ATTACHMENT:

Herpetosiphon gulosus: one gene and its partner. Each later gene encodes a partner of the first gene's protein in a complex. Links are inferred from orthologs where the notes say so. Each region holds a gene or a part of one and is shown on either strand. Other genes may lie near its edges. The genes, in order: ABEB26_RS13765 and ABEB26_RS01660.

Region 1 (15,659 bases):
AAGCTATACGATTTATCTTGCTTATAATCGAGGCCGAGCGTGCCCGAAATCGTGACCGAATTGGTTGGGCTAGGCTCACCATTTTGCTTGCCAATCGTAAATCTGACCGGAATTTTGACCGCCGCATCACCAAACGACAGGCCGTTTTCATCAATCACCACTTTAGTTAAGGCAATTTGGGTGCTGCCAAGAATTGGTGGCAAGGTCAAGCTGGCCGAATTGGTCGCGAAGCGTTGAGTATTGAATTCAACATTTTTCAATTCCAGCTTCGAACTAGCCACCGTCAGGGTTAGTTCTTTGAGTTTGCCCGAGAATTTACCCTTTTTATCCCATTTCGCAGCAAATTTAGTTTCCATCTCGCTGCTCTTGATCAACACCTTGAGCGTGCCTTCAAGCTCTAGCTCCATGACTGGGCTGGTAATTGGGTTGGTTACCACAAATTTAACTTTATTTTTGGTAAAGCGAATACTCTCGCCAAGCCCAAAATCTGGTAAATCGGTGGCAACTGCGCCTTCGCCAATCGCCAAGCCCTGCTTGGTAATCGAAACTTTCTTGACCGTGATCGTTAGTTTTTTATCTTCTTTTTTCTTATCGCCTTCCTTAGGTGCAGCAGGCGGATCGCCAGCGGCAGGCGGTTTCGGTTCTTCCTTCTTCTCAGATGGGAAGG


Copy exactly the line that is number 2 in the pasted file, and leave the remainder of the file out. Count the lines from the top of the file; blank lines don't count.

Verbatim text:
Region 1 (15,659 bases):